Maybe. But to get two bats, you need to get one first, and the Cardinals have a problem if they get zero bats. So, get one, see where the next move takes you. A full season from DeJong. A healthy season from Wong or Fowler or better season from Piscotty and then you've got the second bat.
More likely it's because Lynn signed a deal that purposefully took him into free agency and then the aforementioned market factor. Cardinals often set a internal price to do a deal for a player, and if they know the player won't sign for it then they wait to see what the market offers and go from there. See before in the chat for a long explanation of what that means.
Not that low. But it has been shrinking with each passing day, yes.
Sorry, got distracted there by one of the more thoughtless tweets I've read in awhile. Back to baseball and chatting.
Yes. As are the dodged contracts of Price and Heyward. But you have to give those qualifies, because the Cardinals did make the offer and were a yes away from getting one of them.
Wins are good narrative stats, and louse qualitative stats. Earlier in the chat I used them in a narrative fashion because we know to get a win a starter must pitch at least five innings and leave with the lead. Those two fixed points are helpful when understanding an offense (didn't give the lead) and a bullpen (had to cover four innings) when it comes to discussing where a team went awry. Many decisions by the bullpen means starters either didn't go the five required, didn't leave with the lead, or the bullpen blew it.
Other sports have designated periods for signing and designated dead periods. Baseball's free agency is designed like the game itself -- to keep it in the headlines year-round.
Sure. That could develop in spring or in April and off they go. Has happened before. Also, they don't need a closer for this weekend. So they could get Nicasio in the coming weeks, add another arm in a month, add another arm a month after that, and then sort it out later when they actually do want to have certainty.
I would not discount Paul DeJong's ability or his dedication to improve in every facet of the game. We saw him make himself into a worthy shortstop at the highest level the game is played. He's legit. Has always been.
And he's an Illinois State grad.
A prospect who has earned similar strong reports from people who I trust and who also were high on DeJong is Dakota Hudson. What I want to do this winter is get a better sense of how some of the young international players are advancing and whether they are moving into that same group, because now's about the time.
You're talking about signing them. I'm talking about acquiring them. The Cardinals were willing to take on salary in the trade and thus didn't have to offer the greater prospects. The signing is a different situation.
You and the Cardinals both. A reminder that like the postseason, the prospects aren't in St. Louis either.
Thanks for the kind words. I think you hit on something here that is important. Weaver had a Wacha-like run there, and as such should expect to encounter some Wacha-like bumps. Look back to what Wacha did in 2014. Subtract the shoulder injury as a factor and you'll still see the inconsistencies of a young pitcher trying to find a new way get through hitters, to get through the lineup a third time, and so on. Weaver took a great stride this year. He learned how to pitch and win and control games when he had his best stuff. He'll do that again next year. His next step is what does he do when he doesn't have his best stuff. How does he win then? That takes experience. Wacha is still learning, still improving, and when one of them does that then you have the 200-inning breakout guy the Cardinals need. Well, really, any team needs.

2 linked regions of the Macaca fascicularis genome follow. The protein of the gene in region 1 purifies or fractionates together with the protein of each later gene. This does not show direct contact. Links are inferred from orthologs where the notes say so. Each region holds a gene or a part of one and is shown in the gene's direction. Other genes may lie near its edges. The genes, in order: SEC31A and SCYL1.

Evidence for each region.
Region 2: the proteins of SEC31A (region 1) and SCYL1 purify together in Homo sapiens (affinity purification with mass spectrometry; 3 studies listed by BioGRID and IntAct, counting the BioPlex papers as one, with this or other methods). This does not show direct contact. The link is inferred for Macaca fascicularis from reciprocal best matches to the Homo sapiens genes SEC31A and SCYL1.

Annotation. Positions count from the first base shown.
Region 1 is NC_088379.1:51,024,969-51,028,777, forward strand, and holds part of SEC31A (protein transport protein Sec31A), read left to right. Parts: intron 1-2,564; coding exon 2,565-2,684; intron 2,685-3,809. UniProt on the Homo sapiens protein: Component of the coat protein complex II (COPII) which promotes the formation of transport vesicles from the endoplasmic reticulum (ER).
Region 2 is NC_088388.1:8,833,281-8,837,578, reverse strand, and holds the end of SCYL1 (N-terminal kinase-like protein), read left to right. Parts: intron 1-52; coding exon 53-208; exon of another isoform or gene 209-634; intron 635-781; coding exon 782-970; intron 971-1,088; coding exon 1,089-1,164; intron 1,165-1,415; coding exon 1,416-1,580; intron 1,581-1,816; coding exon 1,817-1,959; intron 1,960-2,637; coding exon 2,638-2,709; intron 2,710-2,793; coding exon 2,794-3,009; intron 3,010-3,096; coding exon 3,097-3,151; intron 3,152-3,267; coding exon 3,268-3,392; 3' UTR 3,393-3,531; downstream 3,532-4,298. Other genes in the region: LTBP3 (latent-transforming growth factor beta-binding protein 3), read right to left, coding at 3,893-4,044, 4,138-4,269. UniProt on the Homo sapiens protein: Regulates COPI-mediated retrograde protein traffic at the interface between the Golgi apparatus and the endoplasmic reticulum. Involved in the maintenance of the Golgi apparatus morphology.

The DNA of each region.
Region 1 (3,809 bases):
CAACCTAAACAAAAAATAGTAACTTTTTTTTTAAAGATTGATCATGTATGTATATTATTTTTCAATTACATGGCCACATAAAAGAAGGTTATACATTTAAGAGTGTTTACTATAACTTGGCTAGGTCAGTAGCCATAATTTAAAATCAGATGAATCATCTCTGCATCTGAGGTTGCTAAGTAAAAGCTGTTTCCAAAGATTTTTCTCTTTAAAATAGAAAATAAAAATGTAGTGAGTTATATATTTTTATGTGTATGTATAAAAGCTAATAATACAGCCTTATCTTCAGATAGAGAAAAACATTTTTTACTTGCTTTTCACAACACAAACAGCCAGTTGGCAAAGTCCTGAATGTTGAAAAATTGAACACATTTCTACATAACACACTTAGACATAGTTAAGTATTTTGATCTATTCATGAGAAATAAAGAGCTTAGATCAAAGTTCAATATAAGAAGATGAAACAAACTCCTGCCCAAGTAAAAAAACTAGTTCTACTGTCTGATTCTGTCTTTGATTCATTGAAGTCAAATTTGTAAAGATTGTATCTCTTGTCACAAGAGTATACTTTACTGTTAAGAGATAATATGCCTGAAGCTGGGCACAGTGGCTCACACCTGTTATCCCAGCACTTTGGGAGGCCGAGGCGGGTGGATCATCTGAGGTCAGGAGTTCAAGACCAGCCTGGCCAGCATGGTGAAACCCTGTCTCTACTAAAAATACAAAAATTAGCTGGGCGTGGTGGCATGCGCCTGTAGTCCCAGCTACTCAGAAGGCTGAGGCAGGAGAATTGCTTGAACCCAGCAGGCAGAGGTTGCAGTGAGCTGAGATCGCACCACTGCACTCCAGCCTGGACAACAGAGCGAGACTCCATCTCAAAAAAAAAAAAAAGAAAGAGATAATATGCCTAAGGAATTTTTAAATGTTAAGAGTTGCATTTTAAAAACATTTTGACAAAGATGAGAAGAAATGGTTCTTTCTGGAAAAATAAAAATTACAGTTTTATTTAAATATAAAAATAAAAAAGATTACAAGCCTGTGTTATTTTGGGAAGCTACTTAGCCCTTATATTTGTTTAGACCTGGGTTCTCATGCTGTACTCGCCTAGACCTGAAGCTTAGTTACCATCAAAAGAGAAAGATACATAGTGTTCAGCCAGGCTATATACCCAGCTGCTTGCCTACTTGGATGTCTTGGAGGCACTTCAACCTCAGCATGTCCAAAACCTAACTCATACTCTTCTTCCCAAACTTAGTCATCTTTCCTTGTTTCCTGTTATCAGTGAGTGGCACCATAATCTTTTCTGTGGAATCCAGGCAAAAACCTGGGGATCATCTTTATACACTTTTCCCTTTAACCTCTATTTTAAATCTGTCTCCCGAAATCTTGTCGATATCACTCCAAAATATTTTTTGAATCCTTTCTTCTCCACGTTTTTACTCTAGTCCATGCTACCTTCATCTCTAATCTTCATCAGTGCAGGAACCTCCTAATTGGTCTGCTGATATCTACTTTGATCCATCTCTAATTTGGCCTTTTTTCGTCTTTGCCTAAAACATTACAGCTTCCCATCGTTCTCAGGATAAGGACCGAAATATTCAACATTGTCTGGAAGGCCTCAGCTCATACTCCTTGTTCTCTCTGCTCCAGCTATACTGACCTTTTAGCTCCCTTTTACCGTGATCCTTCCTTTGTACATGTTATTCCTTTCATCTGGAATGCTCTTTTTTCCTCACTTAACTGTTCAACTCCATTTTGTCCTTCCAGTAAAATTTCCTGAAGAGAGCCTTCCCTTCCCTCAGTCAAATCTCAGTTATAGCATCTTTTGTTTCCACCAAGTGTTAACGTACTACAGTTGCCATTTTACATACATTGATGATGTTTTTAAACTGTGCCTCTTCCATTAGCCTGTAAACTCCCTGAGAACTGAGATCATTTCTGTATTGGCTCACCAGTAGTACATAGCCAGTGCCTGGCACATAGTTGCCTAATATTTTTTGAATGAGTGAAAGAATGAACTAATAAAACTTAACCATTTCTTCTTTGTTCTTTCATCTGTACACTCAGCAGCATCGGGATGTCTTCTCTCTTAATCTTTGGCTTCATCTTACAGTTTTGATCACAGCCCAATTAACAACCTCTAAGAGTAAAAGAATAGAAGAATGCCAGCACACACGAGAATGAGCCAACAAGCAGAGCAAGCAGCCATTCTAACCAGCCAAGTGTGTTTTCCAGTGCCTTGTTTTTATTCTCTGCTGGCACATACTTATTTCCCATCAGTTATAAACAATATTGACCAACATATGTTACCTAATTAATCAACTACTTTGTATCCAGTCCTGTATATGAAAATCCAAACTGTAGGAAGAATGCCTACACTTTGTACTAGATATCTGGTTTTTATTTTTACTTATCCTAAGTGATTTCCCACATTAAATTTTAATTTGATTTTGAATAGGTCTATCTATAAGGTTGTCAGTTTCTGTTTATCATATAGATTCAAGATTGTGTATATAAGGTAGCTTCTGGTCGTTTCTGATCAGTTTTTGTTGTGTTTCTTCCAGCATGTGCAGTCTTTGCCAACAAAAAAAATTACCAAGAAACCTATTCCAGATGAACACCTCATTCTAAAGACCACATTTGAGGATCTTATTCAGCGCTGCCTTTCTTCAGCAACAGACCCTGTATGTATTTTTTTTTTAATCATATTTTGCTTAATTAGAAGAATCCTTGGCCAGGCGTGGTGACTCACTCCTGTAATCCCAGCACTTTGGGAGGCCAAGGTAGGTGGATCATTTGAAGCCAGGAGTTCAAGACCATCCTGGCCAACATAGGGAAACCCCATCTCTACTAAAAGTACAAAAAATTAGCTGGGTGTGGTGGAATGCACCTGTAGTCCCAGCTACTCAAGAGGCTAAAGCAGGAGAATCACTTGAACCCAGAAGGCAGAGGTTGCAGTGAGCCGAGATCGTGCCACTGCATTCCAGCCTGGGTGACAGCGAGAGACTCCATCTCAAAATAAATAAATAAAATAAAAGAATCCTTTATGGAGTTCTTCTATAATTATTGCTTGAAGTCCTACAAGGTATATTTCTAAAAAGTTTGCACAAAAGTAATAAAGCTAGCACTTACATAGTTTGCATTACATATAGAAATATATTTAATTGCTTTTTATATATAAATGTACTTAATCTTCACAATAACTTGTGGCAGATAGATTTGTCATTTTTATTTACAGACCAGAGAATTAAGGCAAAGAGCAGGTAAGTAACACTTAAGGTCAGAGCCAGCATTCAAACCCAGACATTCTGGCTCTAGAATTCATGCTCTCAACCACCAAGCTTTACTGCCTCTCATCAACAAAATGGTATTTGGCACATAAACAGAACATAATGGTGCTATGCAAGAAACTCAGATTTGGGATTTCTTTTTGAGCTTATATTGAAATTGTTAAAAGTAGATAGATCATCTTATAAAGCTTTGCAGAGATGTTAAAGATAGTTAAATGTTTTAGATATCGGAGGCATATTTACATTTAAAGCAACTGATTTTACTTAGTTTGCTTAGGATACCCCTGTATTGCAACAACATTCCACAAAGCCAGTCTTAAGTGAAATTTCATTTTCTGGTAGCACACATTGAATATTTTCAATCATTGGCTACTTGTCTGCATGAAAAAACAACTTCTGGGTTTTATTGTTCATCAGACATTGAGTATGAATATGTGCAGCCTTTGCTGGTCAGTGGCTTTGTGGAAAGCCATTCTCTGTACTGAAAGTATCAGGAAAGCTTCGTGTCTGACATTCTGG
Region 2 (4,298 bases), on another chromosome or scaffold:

They are not. As mentioned earlier in the chat and in the coverage at the time -- the Leake deal was about moving the ball toward 2018, not just that moment or this season. They were working ahead and they had a chance to get a bat they wanted and make a move they figured they had to make in 2018 anyway. Rather than contend with the free agent pitchers who were also available and possible slow negotiations on a trade in that way, the Cardinals went with the deal they had at a time when the interested team and approved team was in need of a pitcher. Leverage.
I wasn't asked after those attacks. I would have said the same thing. They are all terrorism.
It is not. Look at the drafts after Luhnow left, starting with 2012 till now.
Fair point, and I'm glad you made it. I shouldn't have glossed over that. It was not my intention.
It would be an interesting pivot for the Cardinals to make and not an entirely implausible one. If the Cardinals are unable to get the bat of their desires, then they could really double-down on run prevention. I was told in the past month by executives with two different teams essentially the same thing: A run prevented is worth the same as a run scored. Now, we just have access to better ways to measure that run scored, and games cannot be won, minus-1-to-zero. Still, an exceptionally defensive shortstop would allow the Cardinals to shift and go in that run prevention direction. A glove-first shortstop moves DeJong to third and then fortifies a pitching staff that could also get an addition. That would be the Cardinals moving in that direction. There is more margin for error with that approach, no pun in intended, because it banks on the entirety of the lineup producing and being a nuisance for opponents. That's really what the Cardinals wanted this year, or to get closer to it.
That's a safe bet. That's how the roster is positioned now.